Final Fantasy Pixel Remaster Sprites Drop Original Details and Color

They're better than the previous remaster, at least.

During its E3 presentation yesterday, Square-Enix announced Final Fantasy Pixel Remaster, a collection of the first six mainline games in the RPG series for Steam and mobile devices. However, what the company didn’t do was show was direct screenshots of any of the games in action. This led to some unrest in the series’ fandom, as previous ports Square-Enix released of the sprite-based Final Fantasy games to modern hardware weren’t kind to the original art.

While Square still hasn’t released direct screenshots, RPGSite did an extensive comparison between the pixel art that was shown in the teaser trailer and the original sprites from some of the games included in Pixel Remaster. Their findings are…better than the previous remasters, at least?

Here’s the simplest side-by-side comparison of Final Fantasy V, VI, IV, and the first game RPGSite included in its write-up. The graphic shows a comparison between the original games, the 2013/2014 remasters, and sprites that were clipped out of the teaser. While the original remasters featured smoothed-out art lacking in the same detail as the original games, the Pixel Remaster seems like a little bit more of a happy medium but is still without a lot of the shading of the original games.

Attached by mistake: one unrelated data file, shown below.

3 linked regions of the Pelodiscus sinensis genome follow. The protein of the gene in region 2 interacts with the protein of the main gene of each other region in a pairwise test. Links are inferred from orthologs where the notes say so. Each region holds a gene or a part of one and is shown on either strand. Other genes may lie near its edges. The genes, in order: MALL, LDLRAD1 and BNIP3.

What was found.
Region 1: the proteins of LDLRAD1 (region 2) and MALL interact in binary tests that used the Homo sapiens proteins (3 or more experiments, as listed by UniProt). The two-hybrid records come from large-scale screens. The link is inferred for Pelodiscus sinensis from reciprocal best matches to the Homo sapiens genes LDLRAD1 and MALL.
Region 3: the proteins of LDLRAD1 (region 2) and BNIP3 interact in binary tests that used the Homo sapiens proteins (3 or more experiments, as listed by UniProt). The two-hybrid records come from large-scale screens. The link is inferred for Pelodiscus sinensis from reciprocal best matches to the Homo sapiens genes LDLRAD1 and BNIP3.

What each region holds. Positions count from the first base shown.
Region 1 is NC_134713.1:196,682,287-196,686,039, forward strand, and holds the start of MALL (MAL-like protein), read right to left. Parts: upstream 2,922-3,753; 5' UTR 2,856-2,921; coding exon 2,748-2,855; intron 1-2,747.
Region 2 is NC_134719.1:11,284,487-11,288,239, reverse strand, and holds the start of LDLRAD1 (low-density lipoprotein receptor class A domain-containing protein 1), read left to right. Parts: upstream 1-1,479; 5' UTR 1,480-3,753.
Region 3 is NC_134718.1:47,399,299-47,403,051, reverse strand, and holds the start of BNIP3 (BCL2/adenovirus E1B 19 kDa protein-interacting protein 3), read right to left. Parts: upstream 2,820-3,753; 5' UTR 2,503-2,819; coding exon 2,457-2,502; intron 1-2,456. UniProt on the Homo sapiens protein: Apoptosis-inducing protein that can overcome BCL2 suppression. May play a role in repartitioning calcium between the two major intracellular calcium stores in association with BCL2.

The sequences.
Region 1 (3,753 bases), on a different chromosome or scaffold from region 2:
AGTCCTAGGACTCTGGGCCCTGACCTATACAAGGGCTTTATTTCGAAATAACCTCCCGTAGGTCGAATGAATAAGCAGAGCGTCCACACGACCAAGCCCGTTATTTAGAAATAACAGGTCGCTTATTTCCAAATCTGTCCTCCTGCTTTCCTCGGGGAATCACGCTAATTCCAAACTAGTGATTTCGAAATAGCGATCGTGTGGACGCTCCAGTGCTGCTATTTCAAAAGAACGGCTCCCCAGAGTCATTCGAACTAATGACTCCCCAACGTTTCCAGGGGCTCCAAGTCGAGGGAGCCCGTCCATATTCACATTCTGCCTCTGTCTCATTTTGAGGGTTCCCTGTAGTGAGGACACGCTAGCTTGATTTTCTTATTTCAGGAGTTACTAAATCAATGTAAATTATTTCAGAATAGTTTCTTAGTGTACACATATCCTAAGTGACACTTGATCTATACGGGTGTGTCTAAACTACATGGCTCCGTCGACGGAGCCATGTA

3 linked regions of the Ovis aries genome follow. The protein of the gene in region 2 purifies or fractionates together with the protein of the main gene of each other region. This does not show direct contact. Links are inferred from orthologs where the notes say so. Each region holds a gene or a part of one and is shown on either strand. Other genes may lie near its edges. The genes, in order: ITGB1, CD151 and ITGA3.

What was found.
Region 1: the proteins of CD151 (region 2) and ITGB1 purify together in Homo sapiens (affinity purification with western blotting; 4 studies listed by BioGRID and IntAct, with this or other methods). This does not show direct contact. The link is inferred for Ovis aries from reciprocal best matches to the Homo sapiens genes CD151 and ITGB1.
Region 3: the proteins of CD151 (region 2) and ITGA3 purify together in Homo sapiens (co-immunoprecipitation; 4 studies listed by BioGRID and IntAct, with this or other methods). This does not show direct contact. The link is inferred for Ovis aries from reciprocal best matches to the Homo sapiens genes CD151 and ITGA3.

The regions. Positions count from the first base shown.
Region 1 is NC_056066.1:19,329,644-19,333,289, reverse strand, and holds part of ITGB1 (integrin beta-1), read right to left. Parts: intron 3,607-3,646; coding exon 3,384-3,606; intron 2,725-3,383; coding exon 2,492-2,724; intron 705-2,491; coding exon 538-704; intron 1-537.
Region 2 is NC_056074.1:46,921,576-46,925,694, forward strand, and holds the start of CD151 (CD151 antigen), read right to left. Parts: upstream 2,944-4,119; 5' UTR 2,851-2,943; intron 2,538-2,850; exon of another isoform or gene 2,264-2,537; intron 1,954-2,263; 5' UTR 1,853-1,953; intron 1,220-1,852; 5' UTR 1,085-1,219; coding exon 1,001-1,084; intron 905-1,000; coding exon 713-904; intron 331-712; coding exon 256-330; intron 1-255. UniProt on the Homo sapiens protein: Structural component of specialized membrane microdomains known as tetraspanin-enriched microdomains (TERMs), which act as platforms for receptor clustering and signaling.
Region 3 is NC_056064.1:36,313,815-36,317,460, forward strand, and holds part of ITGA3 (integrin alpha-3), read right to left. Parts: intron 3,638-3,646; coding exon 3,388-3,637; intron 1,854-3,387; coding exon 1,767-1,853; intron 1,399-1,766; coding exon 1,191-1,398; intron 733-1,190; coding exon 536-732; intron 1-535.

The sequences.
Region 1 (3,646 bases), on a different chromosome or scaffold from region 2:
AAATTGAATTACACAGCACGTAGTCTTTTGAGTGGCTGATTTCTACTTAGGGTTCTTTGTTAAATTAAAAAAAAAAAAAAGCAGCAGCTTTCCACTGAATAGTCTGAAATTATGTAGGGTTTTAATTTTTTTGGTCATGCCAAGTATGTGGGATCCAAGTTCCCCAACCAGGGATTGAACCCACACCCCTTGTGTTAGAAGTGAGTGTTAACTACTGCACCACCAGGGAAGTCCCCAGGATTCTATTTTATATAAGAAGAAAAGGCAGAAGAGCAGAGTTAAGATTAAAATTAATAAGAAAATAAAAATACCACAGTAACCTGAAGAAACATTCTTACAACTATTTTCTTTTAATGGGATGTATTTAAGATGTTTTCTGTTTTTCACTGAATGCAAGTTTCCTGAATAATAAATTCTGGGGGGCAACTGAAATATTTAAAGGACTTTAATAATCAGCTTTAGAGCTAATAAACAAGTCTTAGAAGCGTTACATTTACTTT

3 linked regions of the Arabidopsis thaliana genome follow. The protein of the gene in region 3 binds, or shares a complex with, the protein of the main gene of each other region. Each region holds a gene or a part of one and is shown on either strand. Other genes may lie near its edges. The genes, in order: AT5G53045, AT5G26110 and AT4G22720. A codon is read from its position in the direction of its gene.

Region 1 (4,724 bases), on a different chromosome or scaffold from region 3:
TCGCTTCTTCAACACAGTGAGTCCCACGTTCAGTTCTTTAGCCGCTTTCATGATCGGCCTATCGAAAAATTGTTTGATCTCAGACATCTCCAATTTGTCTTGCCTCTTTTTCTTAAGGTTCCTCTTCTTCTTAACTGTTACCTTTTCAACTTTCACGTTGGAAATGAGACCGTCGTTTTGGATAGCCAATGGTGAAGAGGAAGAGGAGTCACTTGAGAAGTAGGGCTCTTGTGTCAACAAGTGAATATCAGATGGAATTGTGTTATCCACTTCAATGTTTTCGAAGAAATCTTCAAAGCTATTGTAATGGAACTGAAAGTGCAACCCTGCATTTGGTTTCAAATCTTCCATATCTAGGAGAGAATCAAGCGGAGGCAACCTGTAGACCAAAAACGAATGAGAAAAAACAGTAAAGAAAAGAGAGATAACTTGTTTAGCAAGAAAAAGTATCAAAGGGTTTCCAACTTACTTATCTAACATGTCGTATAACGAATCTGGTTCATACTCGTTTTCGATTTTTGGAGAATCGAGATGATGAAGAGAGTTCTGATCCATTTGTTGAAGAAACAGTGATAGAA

Every time a game is remastered or remade, we run into conversations about what it means to remaster something, and what are the lines between improvement and preservation. Sometimes this extends to gameplay concerns like Mass Effect: Legendary Edition’simproved” Mako controls, but more often than not, art is what sees the biggest changes when it comes to making games for modern hardware. I get the inclination to make games like the original Mass Effect look modern, but I’ve never understood Square’s fascination with changing its pixel art for these kinds of ports because the original sprites still look pretty good.

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This was one of two major announcements Square-Enix made about the Final Fantasy series at E3. The other being a confirmation of our previous report about an action-oriented spin-off called Stranger of Paradise: Final Fantasy Origin. The game is supposed to have a demo on PlayStation live right now, but it’s been struggling.


Kenneth Shepard

Kenneth is a Staff Writer at Fanbyte. He still periodically cries about the Mass Effect trilogy years after it concluded.